Consolidating democratic governance in america


And can liberal democracy overcome the pressures, recognized long ago by Samuel Huntington, arising from the legitimate economic aspirations of a mobilized, frustrated citizenry swollen by an overwhelming demographic explosion?

These acute tensions are intelligently explored in .

At the same time, in a number of countries, political parties are weak and there has been erosion of checks on executive authority.

The Center for American Progress and the Center for Strategic and International Studies released a bipartisan statement of principles signed by members of a high-level working group to emphasize the role of the United States in supporting democratic reforms and inclusive societies abroad as a central pillar of our national security strategy.

The recent collapse of authoritarian regimes in the Middle East and North Africa during the Arab Spring provides a backdrop to reflect on Latin America's democratic transitions from authoritarian rule during the "Third Wave of Democratization" as well as to review the current health of the region's democracies.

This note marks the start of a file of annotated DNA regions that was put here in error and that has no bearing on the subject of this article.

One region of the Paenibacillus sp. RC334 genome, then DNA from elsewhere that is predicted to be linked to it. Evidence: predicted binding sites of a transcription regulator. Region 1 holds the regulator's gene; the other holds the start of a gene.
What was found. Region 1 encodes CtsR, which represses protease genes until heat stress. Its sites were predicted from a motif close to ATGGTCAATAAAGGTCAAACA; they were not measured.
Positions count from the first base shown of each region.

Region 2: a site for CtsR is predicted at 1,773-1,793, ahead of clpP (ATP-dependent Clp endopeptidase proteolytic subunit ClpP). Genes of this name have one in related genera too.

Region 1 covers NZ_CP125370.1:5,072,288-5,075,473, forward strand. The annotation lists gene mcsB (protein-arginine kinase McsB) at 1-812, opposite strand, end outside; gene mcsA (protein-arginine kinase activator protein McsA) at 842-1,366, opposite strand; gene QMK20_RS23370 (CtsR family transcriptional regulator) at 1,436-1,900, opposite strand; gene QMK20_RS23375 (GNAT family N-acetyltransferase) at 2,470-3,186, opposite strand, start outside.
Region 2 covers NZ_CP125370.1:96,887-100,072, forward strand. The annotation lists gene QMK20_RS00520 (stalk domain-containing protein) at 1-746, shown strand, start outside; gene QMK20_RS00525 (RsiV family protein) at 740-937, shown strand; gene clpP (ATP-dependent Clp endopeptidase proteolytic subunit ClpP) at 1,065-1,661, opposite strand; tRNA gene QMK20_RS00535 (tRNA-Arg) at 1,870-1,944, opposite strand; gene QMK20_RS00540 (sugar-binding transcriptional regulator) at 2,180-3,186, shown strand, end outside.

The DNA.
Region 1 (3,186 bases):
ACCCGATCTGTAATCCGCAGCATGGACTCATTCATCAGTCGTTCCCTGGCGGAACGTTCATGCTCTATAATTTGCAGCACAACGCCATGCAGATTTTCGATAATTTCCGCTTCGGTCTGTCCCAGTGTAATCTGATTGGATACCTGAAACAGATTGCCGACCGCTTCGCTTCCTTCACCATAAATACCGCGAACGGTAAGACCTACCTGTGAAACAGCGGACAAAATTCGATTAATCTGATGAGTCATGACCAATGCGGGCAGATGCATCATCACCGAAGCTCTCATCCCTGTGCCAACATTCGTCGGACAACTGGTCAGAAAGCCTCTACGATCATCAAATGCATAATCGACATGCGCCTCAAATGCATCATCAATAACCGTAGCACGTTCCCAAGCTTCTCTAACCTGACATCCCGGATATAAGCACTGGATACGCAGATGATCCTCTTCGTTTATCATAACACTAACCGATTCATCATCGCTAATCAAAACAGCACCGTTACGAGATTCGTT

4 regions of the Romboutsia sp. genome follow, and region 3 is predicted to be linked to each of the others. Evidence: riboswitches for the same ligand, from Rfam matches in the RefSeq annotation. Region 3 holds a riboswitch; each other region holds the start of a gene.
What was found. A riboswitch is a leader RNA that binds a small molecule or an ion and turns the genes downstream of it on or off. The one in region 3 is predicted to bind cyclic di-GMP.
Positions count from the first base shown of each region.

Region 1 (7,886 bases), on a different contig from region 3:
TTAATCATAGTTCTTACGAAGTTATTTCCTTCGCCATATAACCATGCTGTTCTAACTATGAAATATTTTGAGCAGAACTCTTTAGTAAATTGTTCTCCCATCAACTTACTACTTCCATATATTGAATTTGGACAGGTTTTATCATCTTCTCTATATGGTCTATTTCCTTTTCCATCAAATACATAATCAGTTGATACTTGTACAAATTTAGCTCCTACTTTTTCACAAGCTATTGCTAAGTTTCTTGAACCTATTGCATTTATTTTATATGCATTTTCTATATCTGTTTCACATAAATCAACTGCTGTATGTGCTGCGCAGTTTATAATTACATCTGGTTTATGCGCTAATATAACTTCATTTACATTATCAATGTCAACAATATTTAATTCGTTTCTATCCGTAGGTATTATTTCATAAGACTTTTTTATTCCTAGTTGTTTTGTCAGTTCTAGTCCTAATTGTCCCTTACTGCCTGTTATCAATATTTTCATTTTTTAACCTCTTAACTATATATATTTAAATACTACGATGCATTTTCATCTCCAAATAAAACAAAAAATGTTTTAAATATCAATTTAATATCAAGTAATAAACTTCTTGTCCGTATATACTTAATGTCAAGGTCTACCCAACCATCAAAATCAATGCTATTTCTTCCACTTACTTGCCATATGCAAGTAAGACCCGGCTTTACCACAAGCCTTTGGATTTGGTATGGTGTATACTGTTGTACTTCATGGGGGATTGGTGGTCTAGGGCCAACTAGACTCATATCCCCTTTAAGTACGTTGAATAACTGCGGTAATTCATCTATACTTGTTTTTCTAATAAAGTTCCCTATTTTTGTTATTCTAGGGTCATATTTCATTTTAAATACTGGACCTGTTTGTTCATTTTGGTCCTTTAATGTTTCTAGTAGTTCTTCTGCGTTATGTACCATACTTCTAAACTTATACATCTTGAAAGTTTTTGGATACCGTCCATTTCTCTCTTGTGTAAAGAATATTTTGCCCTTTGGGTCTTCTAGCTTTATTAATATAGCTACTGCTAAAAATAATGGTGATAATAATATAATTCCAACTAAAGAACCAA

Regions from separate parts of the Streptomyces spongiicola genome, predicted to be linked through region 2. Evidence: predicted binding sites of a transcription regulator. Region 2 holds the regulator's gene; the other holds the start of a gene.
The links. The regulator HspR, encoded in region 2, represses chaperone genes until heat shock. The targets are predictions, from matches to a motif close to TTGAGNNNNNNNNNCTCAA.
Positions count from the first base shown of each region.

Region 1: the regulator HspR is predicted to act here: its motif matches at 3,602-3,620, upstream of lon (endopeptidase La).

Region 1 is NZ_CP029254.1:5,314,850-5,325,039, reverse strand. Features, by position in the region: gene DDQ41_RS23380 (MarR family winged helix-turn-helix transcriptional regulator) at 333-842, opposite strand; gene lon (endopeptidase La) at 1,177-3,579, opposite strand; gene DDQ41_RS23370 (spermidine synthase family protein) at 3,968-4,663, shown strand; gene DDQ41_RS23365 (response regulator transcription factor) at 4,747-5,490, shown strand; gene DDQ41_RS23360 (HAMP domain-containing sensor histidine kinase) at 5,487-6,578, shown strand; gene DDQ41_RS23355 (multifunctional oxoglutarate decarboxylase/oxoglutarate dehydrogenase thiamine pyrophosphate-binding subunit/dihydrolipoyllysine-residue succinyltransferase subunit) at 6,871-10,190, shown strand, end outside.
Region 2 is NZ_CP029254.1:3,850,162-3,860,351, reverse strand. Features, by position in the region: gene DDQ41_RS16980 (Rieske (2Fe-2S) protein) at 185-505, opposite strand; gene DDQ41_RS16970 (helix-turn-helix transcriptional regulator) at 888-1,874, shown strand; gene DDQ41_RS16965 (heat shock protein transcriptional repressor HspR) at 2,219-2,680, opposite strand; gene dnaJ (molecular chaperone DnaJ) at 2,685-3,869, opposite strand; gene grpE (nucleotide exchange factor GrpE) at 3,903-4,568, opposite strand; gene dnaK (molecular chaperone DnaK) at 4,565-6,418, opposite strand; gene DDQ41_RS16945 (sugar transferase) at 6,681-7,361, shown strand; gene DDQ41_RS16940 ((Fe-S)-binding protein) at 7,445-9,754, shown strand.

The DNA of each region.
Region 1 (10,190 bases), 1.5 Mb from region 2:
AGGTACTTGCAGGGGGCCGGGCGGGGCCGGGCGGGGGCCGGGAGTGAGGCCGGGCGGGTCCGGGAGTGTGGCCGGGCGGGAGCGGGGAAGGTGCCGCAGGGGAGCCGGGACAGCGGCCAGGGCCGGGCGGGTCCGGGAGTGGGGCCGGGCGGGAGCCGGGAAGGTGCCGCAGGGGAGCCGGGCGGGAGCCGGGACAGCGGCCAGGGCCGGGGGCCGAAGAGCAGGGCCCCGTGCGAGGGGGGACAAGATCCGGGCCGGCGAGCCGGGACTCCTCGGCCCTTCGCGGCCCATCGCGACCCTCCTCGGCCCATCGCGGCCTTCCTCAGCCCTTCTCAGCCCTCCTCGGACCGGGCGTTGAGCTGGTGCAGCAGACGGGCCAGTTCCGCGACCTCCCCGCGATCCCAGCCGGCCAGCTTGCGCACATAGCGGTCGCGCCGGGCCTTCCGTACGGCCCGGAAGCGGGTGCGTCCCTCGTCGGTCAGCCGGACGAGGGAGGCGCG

Compared to the paucity of democracies in Latin America at the start of the Third Wave in the mid-1970s, the near-universal presence of democratic regimes today highlights the tremendous democratic progress made in the region over the past three-dozen years.

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In a region once plagued by bloody coups and military interventionism, free and fair elections are now the norm.

Significant economic and social advances, including a sharp decline in poverty levels and even in inequality in some countries, have contributed to improved governance.

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Michael Shifter is President of the Inter-American Dialogue, a Washington, DC–based policy forum on Western Hemisphere Affairs.

As Nobel Prize-winning economist Amartya Sen and others have noted, economic and political freedoms are mutually reinforcing, and broader democratic promotion can have a powerful effect in making overall development efforts more effective. A variety of countries are seeking to transition to democracy and are actively seeking America’s help to establish free media; attack corruption; manage public resources effectively; establish property rights; protect the rights of individuals, religious groups, and minorities; ensure the right to petition their elected officials; organize political campaigns; ensure free and fair elections; and establish think tanks.

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